Serious questions

The death penalty and a la carte Christianity

Issue: "CCM: Salt or sugar?," May 13, 2000

My sense is that WORLD is getting, from those trying to apply the Bible to news events, more thoughtful questions and fewer angry outbursts than we received a few years ago. I'd like to address some of those serious inquiries in this space occasionally, starting with this question from one reader: "The issue that has always seemed contradictory to me is that the same people who are pro-life for babies seem to be pro-death for adults (the death penalty). How does this work?"

Here's one part of a serious answer: It makes sense to me for a pro-life person to hang tough on punishment for those who deliberately take away life. Far more important, though, is this second part: If we act as strict constructionists concerning the Bible, rather than as readers who want to make the Bible fit modern liberal thought, it's clear that the death penalty makes sense to God.

The logic that makes sense for me is that abortion is about killing the innocent, while the death penalty is about killing the guilty. I see no inconsistency with opposing one and supporting the other. It's important, of course, that capital punishment be used only on those who have committed murder beyond the shadow of a doubt. I'm for appeals. I'm for full checking and rechecking of the court record. I'm for working to see that people of favored races or genders don't escape justice.

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Much more important than anything I think, however, is what God says. The Old Testament prescribed the death penalty for murder not only among the Israelites, but as the fitting penalty among all peoples for such a crime. Christ turned the other cheek to personal insults but upheld all the standards of justice laid down by the Father in Heaven.

It's important to see that our modern tendency is different. Even some who call themselves Christians say it doesn't matter what the Bible clearly embraces; if it feels right, obey it, and if it doesn't, don't. Many of us believe in a la carte obedience concerning capital punishment or anything else. The Washington Post noted earlier this year that "Americans write their own Bible. They fashion their own God ... turning him into a social planner, therapist or guardian angel."

The Post told the story of Ed and Joanne Liverani, who decided to "build their own church, salvaging bits of their old religion they liked and chucking the rest." They ended up with a god who "cheers them up when they're sad, laughs at their quirks." Lynn Garrett, a religious book tracker for Publishers Weekly, called this "an eclectic approach. People borrow ideas from different traditions, then add them to whatever religion they're used to."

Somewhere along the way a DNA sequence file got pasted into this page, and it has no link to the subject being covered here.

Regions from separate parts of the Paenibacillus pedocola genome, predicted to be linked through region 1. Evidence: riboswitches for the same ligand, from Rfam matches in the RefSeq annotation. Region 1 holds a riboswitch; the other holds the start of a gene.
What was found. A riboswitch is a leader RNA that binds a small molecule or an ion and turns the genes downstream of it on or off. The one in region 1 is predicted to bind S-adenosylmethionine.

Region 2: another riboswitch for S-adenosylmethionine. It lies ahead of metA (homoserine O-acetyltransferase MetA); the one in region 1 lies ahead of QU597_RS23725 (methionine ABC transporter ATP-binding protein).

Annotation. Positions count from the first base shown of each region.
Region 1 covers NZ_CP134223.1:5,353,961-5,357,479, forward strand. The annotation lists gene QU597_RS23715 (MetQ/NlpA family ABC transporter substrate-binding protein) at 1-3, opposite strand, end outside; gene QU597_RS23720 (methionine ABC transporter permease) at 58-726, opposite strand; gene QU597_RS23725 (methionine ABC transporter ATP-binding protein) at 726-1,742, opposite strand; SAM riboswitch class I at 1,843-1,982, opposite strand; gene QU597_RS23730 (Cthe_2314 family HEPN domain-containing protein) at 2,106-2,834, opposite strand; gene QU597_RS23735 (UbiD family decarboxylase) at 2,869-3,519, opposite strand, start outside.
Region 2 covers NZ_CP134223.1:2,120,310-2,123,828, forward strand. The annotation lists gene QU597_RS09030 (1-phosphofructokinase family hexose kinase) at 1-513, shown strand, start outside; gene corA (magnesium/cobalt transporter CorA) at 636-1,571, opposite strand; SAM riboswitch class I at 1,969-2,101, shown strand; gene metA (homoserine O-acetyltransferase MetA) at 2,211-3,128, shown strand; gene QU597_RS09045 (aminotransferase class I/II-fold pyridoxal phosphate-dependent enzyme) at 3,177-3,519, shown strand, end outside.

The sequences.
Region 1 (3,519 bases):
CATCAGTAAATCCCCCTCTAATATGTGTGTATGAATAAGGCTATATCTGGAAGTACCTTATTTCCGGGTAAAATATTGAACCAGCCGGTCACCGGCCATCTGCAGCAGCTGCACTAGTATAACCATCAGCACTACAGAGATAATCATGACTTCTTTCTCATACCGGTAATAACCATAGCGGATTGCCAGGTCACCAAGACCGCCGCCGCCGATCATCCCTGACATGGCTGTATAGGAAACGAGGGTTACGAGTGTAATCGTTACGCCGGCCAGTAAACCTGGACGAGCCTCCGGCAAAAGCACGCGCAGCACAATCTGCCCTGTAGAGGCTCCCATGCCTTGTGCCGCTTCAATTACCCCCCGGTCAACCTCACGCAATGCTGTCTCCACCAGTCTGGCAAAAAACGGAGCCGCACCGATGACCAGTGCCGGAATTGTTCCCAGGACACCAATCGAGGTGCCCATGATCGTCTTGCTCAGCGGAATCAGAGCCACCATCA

We have many borrowing options in America today. Not only many variants of Christianity and Judaism beckon, but four million Muslims now live in the United States; that's five times as many as lived here 30 years ago. The number of Hindus in America has increased during that period from 100,000 to 950,000; the number of Sikhs has jumped from 1,000 to 220,000. That's fine, because biblical belief can stand up well to competition from other systems of belief; the greater danger lies in syncretizing or melding, as when the ancient Israelites tried to combine biblical religion with worship of Baal or some other idol.

Not only illogical people embrace "A Self-Made Deity," as the subtitle to The Washington Post story put it. The New York Times portrayed Steven Weinberg, a theoretical physicist who won the Nobel Prize in 1979, musing, "Even if there is a God, how do you know that his moral judgments are the correct ones? Seems to me Abraham should have said, 'God, that's just not right.'" Professor Weinberg is brilliant, but if God is limited to judgments with which a very bright person agrees, then God can be no more discerning than that person. A God only as smart as Mr. and Mrs. Liverani, or even Steven Weinberg, would not be much of a God to follow.

So how should we think about capital punishment? Here's an analogy: As American citizens, we pledge to respect the Constitution. Because it was written by limited and fallible men, we reserve the right to amend it, yet we still respect it by agreeing not to choose unilaterally to ignore the parts we don't like. Isn't it surprising that some say they respect the Bible but don't give it even that much honor? If we praise the Constitution, how much more should we respect something done not by fallible man but by an infallible God? And since the Bible upholds the principle of capital punishment, shouldn't we also-while remaining open to improving the practice?

Marvin Olasky
Marvin Olasky

Marvin is editor in chief of WORLD News Group and the author of more than 20 books, including The Tragedy of American Compassion. Follow Marvin on Twitter @MarvinOlasky.

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